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Local group pushes for town’s ownership of Wynridge course

Local group pushes for town’s ownership of Wynridge course
Associate Editor
Buy the golf course.
That was the message delivered to the Troy mayor and board of aldermen Monday night by residents who crowded into the town’s board room during a monthly meeting.
Presenting themselves as the Friends of Wynridge Golf Course, the group came to the meeting with a petition signed by more than 400 people who want the town to buy the land and reopen the golf course.
“We the undersigned realize our community had a real jewel with such a wonderful golf course in Troy. It has been enjoyed and admired by so many in our community and throughout the region,” a letter presented to the board states.
“This golf course has provided revenue to our city, county and state. It also was recognized by all as one of the most enjoyable golf courses in the area. Not only closing of the golf course is a loss in revenue for Troy, it’s a loss to local businesses where our golfers traded in gas, restaurants and other stores in our community. One of the biggest losses is to the homes in Wynridge Drive, which will devalue in thousands of dollars.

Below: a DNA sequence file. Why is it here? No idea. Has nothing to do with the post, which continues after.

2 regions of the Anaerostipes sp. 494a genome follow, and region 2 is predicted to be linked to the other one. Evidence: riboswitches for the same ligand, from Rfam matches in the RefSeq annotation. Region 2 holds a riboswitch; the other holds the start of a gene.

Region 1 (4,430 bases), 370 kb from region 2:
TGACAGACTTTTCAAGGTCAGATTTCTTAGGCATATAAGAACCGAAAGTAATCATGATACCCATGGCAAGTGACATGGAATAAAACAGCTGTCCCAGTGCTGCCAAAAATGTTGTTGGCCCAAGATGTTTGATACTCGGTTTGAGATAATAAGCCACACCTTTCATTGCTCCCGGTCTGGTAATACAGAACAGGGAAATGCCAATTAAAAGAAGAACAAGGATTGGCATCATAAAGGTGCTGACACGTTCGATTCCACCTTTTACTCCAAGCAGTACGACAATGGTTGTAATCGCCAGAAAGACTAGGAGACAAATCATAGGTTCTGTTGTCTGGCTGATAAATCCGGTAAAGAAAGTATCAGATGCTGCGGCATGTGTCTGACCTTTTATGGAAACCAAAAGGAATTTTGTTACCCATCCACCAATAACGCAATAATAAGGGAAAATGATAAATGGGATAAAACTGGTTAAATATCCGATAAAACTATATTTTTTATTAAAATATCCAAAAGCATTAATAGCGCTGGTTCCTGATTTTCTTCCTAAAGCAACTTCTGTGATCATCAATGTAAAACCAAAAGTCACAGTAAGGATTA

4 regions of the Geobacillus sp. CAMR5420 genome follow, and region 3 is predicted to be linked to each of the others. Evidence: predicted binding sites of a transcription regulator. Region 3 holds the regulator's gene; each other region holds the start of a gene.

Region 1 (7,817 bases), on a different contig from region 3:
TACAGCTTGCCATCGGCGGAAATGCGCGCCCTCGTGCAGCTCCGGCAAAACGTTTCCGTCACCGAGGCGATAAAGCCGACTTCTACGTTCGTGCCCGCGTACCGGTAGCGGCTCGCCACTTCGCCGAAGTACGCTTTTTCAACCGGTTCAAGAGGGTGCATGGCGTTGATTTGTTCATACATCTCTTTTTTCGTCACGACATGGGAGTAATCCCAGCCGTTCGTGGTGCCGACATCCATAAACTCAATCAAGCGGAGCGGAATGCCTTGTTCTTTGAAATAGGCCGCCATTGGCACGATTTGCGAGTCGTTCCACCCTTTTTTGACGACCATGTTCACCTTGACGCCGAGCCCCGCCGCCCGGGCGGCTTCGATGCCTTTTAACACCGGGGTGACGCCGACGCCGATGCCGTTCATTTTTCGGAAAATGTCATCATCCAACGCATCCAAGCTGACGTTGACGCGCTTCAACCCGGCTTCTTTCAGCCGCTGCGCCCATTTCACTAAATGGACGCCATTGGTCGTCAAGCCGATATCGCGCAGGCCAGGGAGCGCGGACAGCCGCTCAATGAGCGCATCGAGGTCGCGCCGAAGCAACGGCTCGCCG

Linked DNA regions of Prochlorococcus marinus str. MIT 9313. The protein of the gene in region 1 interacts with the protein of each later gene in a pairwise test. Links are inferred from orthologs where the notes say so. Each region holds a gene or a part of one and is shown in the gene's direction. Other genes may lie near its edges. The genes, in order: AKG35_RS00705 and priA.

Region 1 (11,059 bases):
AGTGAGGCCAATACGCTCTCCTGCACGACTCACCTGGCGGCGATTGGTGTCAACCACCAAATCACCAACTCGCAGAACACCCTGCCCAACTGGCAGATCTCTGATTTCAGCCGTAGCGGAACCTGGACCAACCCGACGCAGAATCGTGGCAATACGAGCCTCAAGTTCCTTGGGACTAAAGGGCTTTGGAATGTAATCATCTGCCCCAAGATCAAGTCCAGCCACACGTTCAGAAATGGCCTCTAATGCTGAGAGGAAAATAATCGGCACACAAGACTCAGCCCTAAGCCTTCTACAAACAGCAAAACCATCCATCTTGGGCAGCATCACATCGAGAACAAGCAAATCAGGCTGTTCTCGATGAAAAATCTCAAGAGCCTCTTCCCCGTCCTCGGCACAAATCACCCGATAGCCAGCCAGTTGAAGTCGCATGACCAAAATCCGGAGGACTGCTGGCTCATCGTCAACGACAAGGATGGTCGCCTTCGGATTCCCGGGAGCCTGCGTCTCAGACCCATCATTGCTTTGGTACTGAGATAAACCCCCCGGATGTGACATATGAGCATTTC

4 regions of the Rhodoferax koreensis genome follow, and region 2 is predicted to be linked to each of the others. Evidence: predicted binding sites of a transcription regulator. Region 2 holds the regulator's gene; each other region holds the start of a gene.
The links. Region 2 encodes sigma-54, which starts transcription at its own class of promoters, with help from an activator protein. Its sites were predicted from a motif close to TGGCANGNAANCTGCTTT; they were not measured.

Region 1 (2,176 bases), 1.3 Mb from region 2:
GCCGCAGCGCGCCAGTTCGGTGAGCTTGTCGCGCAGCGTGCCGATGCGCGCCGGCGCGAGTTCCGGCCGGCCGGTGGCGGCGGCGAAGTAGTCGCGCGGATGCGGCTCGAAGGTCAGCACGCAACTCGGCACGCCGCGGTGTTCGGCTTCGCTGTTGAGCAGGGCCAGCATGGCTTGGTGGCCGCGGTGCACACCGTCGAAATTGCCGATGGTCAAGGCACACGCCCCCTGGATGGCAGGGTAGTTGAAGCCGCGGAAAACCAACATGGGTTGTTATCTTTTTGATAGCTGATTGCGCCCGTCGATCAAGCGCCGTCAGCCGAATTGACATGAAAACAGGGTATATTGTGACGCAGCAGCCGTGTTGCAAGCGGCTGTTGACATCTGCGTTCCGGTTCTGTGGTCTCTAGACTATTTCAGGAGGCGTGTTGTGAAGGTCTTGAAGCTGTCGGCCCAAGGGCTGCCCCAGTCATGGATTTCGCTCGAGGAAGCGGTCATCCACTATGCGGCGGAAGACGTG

“All in all, we are asking you to step in and take pride in our town and these facilities to purchase, lease or apply for grants that are available to the city to continue the operations of this golf course. If this is not done, it will be a low blow to our community and a loss to all.
“We thank you in advance for preserving this valuable asset to the city of Troy, as well as to the surrounding communities,” the letter states.
Points brought out by the group as to why the town should buy the property include:
• The golf course is a revenue providing business. All of the sales at the course produce income for Troy, which benefits all residents by keeping taxes low.
• Grants are available to municipalities for recreational purchases. A walking trail at the golf course complex could be enjoyed by all residents.
• The location of the golf course adjacent to Obion County Central High School is good for coordinating future activities.
• With Troy having two exits off of the upcoming I-69, it is a real plus to acquiring new industry. An 18-hole golf course is always an additional benefit to attracting industry.
• The acquisition of valuable real estate within the city limits is a smart investment for Troy for the present time and in the future.
• Other cities in Tennessee and in nearby regions own their golf courses and either run them or lease them for a nominal fee and continue to receive income from them. Examples given included Waynesboro, Howenwald and Dyersburg.
• Renting the club house dining space for meetings, catered functions or golf tournaments would bring in additional revenue. Using the facilities for private business golf outings, high school and college tournaments or fund raisers would generate income, in addition to regular membership and golfing fees and sales.